Gerard Manley Hopkins: "what I do is me"

As kingfishers catch fire, dragonflies draw flame;
As tumbled over rim in roundy wells
Stones ring; like each tucked string tells, each hung bell's
Bow swung finds tongue to fling out broad its name;
Each mortal thing does one thing and the same:
Deals out that being indoors each one dwells;
Selves - goes itself, myself it speaks and spells,
Crying What I do is me: for that I came."

I say more, the just man justices;
Keeps grace: that keeps all his goings graces;
Acts in God's eye what in God's eye he is -
Christ - for Christ plays in ten thousand places,
Lovely in limbs, and lovely in eyes not his
To the Father through the features of men's faces.

Born into an artistic middle-class family, Gerard Manley Hopkins (1844-1889) won a scholarship to Balliol College, Oxford, where he was a "star" before converting to Catholicism under the influence of the Oxford Movement and Cardinal Newman.

Hopkins entered the Society of Jesus and lived and worked thereafter as a priest, mostly teaching until his early death from typhoid fever. The poetry was communicated to friends but two attempts at publication were rejected. Nothing was known until 1918, when Hopkins' boyhood friend, Robert Bridges, then poet laureate of England, collected the poems and published a volume.

To sum up Hopkins' major poetry in a few words: Christian and nature mysticism expressed in a uniquely rich, passionate and complex voice. Many poems are clearest when read aloud. Hopkins heightened his awareness and expanded his capacity for expression by combining a delicate and sometimes passionate sensual sensitivity with ascetic adherence to the disciplines of his vocation. From medieval theologian/philosopher Duns Scotus, Hopkins learned the concept of haecceitas (hike-chai-tes) or "thisness," an individual nature that inheres in a person but that cannot be described to others, discussed in 11 of the Introduction to the Researches.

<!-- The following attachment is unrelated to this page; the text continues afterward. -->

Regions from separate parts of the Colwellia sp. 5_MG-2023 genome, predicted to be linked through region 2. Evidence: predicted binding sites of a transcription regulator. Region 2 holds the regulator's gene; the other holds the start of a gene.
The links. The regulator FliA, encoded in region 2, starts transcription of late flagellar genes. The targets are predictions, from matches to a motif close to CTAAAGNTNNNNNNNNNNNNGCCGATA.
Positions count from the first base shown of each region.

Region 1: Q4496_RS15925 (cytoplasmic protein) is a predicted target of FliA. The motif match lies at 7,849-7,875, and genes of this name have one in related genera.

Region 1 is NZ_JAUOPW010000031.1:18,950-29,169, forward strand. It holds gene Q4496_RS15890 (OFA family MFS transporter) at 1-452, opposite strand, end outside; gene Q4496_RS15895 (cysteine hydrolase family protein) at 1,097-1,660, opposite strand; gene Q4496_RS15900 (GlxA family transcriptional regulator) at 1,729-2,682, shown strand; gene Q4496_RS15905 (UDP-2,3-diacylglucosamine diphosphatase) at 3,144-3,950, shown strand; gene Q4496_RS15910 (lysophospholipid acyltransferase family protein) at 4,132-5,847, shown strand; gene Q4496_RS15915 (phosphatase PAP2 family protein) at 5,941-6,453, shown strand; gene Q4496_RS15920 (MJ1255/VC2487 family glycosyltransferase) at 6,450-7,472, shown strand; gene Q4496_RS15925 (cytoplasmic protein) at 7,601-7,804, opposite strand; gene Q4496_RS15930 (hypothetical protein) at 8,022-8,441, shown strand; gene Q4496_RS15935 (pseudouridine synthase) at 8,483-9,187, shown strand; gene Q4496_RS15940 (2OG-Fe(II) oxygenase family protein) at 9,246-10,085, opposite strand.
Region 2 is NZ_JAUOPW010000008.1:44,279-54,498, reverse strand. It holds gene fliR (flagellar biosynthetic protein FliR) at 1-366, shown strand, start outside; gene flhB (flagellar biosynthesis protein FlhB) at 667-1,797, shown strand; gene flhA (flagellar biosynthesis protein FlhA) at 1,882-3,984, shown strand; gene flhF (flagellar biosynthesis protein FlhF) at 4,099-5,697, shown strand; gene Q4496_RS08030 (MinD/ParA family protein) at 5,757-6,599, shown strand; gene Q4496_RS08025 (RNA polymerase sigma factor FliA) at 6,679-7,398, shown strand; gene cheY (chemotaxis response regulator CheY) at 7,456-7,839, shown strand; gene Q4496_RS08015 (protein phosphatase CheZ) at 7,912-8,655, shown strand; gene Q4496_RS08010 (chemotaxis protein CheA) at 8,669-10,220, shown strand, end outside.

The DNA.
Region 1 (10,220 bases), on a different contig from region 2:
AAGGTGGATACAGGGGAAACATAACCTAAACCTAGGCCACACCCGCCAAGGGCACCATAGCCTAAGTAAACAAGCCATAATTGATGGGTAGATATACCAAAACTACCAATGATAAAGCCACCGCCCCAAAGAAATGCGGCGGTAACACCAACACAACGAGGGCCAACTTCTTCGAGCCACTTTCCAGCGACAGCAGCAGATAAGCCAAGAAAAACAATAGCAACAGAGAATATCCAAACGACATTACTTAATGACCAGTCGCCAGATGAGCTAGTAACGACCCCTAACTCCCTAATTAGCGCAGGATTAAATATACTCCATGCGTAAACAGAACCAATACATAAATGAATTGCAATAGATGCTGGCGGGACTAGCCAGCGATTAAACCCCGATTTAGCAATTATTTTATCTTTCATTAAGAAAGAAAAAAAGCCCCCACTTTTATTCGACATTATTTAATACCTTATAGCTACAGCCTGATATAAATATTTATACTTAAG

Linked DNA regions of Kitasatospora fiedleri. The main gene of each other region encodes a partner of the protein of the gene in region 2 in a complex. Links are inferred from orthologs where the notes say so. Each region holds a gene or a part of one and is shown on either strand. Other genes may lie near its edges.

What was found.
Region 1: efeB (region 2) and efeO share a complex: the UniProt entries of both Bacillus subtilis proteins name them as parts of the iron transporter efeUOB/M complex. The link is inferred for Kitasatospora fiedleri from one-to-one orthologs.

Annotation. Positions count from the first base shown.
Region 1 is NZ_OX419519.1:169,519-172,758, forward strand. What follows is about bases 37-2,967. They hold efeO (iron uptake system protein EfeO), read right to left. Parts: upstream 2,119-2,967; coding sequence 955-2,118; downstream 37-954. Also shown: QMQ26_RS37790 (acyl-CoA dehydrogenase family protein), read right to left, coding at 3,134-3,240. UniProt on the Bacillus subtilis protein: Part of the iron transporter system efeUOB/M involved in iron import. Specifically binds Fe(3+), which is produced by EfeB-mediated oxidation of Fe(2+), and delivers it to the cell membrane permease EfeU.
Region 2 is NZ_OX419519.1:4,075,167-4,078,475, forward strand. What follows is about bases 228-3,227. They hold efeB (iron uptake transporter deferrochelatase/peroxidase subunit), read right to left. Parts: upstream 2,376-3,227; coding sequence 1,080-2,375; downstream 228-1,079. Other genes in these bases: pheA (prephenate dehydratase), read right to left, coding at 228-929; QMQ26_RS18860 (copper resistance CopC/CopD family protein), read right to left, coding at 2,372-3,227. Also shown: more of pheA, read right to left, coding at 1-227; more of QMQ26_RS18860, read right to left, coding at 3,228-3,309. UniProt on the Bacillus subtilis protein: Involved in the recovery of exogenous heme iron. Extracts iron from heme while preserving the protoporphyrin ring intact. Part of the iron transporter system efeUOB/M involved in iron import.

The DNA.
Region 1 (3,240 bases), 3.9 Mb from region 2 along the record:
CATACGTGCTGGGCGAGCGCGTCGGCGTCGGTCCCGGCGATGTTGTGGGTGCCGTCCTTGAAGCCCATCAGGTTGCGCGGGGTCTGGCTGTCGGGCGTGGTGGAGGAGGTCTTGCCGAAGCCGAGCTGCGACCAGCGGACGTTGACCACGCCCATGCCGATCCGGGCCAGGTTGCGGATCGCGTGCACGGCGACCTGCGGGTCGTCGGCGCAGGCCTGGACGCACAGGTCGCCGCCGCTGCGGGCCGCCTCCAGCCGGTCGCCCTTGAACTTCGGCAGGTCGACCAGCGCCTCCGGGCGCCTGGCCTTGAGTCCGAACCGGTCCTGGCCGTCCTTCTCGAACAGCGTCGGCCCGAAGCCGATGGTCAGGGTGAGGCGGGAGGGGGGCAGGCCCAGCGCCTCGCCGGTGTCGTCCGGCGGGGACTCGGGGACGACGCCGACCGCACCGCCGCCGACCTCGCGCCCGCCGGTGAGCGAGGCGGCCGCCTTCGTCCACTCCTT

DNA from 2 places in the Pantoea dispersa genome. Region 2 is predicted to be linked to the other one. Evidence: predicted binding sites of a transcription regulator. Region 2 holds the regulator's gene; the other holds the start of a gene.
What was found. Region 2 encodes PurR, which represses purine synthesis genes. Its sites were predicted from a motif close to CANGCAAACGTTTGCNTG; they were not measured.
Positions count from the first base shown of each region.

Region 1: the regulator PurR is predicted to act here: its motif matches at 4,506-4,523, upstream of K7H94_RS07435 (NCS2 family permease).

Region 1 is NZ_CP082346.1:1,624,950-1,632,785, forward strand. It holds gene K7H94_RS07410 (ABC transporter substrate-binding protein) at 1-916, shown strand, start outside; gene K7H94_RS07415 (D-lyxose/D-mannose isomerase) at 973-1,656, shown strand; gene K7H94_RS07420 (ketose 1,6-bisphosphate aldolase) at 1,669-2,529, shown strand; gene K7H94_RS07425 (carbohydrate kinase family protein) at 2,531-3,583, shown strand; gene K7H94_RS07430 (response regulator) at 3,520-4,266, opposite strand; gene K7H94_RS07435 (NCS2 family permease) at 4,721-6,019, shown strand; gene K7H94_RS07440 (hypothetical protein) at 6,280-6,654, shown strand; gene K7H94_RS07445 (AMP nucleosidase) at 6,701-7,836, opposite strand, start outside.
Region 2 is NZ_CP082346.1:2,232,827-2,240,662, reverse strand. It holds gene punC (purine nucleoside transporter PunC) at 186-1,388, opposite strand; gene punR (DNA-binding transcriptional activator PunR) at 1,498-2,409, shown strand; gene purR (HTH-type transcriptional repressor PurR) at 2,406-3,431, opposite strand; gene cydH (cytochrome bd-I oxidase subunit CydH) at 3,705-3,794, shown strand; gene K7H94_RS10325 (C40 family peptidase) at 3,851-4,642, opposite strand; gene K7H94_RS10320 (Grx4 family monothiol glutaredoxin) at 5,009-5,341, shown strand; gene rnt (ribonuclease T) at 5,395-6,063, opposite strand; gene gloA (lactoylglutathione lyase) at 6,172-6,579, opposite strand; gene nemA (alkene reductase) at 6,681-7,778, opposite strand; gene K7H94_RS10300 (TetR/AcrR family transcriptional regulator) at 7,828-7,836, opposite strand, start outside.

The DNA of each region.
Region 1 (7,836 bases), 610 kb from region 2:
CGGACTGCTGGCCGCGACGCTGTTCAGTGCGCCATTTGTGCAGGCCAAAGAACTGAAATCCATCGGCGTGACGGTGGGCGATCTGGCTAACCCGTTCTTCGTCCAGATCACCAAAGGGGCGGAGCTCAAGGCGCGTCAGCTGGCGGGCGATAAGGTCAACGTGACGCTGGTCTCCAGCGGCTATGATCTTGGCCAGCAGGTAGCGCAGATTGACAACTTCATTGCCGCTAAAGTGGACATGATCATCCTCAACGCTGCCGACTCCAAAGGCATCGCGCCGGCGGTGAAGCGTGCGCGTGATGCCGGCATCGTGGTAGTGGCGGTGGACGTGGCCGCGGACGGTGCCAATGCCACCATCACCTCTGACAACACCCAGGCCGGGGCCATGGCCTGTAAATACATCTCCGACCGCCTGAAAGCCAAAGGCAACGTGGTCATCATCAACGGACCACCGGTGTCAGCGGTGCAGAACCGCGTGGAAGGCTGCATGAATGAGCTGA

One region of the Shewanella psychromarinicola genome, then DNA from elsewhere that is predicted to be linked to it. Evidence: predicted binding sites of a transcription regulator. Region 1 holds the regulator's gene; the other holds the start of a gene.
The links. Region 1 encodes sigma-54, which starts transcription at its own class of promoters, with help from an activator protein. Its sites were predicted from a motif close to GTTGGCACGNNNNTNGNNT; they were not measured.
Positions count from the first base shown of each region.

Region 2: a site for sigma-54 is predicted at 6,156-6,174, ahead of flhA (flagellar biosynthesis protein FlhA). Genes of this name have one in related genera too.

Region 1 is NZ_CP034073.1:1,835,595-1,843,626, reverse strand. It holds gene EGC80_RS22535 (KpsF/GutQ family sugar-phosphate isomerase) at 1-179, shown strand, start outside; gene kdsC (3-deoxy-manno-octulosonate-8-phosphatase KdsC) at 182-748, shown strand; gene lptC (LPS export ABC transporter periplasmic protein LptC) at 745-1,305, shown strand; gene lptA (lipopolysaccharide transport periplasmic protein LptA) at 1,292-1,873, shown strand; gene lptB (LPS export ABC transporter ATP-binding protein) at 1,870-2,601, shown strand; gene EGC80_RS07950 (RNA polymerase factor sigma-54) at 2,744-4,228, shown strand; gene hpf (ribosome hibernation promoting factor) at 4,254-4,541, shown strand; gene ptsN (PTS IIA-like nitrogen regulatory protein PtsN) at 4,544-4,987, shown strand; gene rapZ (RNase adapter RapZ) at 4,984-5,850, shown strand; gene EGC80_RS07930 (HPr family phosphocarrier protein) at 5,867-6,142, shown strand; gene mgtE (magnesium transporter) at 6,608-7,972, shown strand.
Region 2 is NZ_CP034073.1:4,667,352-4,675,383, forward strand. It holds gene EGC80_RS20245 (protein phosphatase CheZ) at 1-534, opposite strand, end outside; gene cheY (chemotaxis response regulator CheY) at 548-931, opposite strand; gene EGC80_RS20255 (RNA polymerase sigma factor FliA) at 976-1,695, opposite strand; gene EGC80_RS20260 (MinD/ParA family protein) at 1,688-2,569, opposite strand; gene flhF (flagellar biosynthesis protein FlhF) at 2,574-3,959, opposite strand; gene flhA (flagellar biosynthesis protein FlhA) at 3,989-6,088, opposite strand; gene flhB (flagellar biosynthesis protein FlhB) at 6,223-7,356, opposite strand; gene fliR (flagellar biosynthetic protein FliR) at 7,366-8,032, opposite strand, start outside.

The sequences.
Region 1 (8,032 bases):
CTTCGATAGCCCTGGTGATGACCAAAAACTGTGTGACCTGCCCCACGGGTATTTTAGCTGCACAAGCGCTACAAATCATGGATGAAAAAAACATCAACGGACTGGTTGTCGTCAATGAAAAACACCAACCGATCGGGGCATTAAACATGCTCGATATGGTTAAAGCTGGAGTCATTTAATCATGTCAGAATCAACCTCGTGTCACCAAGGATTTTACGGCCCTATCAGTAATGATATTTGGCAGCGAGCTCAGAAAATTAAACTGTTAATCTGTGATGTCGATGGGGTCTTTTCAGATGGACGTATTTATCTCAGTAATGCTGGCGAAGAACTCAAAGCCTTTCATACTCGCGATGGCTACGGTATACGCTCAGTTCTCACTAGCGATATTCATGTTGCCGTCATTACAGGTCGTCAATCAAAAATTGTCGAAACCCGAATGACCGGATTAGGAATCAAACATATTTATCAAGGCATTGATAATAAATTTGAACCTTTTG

According to A. Heuser, The Shaping Vision of Gerard Manley Hopkins (1968), 27, 70, the sonnet "As kingfishers catch fire, dragonflies draw flame" has an upward motion in degrees of "pitch" like that of a musical theme and that climbs an "instress" or "shaping force ... within creatures of nature and art." ("Instress" was a term Hopkins invented.) Hopkins is singing of "the doing-be ... the Scotist praxis, the positing or pitching of the whole self in personal act of will."

"All degrees in nature reach out to utter self in willed activity. Self-willed tension or selving at any degree in the scale is uttered to be answered by doing, as pitch in being gives instress in activity. One type answers another. Hence, kingfishers flash to feed on dragonflies in a moment of exchanged fire; stones tumble into wells at a moment of ringing."

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